Priority projects, and their timeline for implementation, are outlined in the table below: I really hope this Plan can become a reality.

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  1. This is very exciting indeed. Some fantastic ideas here. If we can get most of these implemented just imagine how great Auckland could be.

  2. “An earlier proposal to close parts of Queen St to traffic has been abandoned because it “might be an unnecessary and overly expensive step”. ”

    There are lots of good ideas there. But I don’t understand why a pedestrianised Queen St should be more expensive than a shared space? At a minimum you could pedestrianise the street with about $500 worth of traffic cones, and if you’re going to do the job properly then you’re going to need about the same amount of street furniture, pavers, and trees no matter what you do with the street.

    I also don’t understand why a cruise ship terminal is back on the agenda. If the cruise ship industry wants one then they should buy a site and build one. It shouldn’t be on a city plan.

    1. Honestly I think the expense issue with Queen St is probably a cover for the fact that business owners are opposed to pedestrianisation. I agree that full pedestrianisation can be cheaper than a shared space.

      Regarding the cruise ship terminal, I guess the council figures it can be profitable. Or will generate significant wider economic benefits for the whole city centre.

      1. Agreed. A cruise ship terminal brings tens of thousands of tourists directly into the central city every year, and they all spend. Not necessarily a bad use of money, if it’s supported with adequate justification.

        1. Say 20k tourists times $100 each equals $2million. Which is nothing in the total Auckland economy. But… If the city was going to spend a lot of ratepayer money in order to create profits for private Auckland businesses (such as bus tours, cafes, and souvenir shops) then there are almost certainly going to be more effective ways to do this. Free beds in backpacker hostels, perhaps. Or buying airline tickets to Auckland for rich people overseas.

          When I lived in northern Australia we used to get the US Navy amphibious groups stopping in on their way to and from the Gulf. We’d have thousands of sailors and marines in the city and they REALLY knew how to spend money. It wasn’t just bars either… they’d fill the cinemas and there would be queues for public phones in the CBD. We didn’t need a terminal tho, although I think the city did lay on free buses from the port to the CBD, the casino, and the largest suburban shopping mall.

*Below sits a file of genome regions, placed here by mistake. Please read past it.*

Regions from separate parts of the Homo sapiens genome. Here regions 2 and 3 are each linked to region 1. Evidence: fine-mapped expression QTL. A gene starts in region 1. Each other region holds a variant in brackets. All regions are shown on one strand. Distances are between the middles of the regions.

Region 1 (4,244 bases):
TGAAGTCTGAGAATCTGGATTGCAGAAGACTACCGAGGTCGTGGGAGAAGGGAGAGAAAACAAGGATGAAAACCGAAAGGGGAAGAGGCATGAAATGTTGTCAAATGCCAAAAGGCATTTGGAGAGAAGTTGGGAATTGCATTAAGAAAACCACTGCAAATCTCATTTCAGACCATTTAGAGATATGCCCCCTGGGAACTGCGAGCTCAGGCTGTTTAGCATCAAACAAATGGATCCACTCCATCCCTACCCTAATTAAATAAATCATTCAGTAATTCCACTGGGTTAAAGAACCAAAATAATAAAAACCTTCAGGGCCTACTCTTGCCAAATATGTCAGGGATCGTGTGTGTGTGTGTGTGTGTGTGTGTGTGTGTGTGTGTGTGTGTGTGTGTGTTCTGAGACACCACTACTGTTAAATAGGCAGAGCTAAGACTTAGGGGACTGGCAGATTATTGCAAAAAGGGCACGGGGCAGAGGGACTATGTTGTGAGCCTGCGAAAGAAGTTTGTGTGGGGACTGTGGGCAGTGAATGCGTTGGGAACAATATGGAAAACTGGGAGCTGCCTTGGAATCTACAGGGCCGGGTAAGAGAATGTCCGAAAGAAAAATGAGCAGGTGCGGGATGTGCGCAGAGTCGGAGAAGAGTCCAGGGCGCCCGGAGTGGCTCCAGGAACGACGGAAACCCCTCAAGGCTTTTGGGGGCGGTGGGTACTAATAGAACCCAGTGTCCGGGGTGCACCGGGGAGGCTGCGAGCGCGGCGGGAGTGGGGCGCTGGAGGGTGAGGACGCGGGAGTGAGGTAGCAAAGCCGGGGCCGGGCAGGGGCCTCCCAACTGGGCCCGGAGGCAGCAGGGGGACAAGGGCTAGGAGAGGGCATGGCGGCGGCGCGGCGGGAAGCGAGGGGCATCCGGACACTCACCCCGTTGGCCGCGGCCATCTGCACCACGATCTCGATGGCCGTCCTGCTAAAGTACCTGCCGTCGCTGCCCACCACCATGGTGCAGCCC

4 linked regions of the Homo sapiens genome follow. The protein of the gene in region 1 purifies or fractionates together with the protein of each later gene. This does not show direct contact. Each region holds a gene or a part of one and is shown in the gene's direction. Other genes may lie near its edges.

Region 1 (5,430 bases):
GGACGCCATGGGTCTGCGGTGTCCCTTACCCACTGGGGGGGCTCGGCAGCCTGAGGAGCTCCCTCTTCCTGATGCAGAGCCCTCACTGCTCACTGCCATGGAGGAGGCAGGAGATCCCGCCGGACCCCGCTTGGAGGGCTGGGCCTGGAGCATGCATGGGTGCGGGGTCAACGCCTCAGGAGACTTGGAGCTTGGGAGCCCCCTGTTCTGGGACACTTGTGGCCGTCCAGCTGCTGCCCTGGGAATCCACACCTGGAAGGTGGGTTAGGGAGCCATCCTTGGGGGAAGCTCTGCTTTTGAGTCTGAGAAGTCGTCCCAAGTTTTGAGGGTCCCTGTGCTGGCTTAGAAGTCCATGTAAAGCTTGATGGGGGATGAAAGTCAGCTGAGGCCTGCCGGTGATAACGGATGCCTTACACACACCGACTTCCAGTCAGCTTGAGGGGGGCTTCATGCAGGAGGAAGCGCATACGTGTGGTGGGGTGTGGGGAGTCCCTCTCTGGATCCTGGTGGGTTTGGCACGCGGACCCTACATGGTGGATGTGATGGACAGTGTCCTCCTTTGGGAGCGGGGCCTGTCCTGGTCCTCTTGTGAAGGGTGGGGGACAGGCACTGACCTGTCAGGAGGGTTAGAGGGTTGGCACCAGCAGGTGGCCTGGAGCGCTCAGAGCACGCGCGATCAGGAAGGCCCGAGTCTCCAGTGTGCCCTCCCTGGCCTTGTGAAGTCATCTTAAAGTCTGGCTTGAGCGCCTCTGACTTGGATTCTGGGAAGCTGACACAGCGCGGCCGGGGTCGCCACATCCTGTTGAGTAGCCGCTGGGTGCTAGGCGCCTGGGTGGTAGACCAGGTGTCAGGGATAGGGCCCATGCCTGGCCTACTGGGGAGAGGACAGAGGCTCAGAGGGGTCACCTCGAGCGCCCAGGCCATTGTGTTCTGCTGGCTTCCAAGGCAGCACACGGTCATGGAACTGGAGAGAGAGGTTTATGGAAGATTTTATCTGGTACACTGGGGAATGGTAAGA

3. The really important thing is that change is not only possible but relatively easy. AK has already come a vast distance from the lifeless low point of flight to the ‘burbs; it is already so much better, so much more vital, and if we keep pushing it can only get better…. practical change to how the city is structured leads to real improvements in how it is experienced….

  4. A great experience would be to catch a (Electric) train in to town, atch the light rail up to the town hall and then wok your way down again hopping on offthe light rail as you desire even ending up at the Wynyard Quarter for a great meal to finish the days outing.

  5. I’m glad my ‘pet hate’ is going to be addressed – left turn slip lanes. Arguably one of the most anti-pedestrian instruments. Get rid of them all: Quay Street, Mayoral Drive and about four of them at both end of Tangihua Street

    No one in the City Center needs to turn a corner at full speed.

  6. i agree with John Dalley. The key to populising and regenerating the city centre is to minimise the number of cars that must travel into the city in the first instance. Using our waterways to our advantage by creating a network of ferries and smaller boat journeys from west, north and east auckland that benefit locals. Also speeding up the train system and adjusting bus routes to follow more closely with ‘typical’ paths of movement through the greater auckland area. Small and cheap modes of transport in the central city area could then take you where is need to go ie. a smart alternative to a tuktuk; or tramways and inner city rail loops as a more expensive/future option.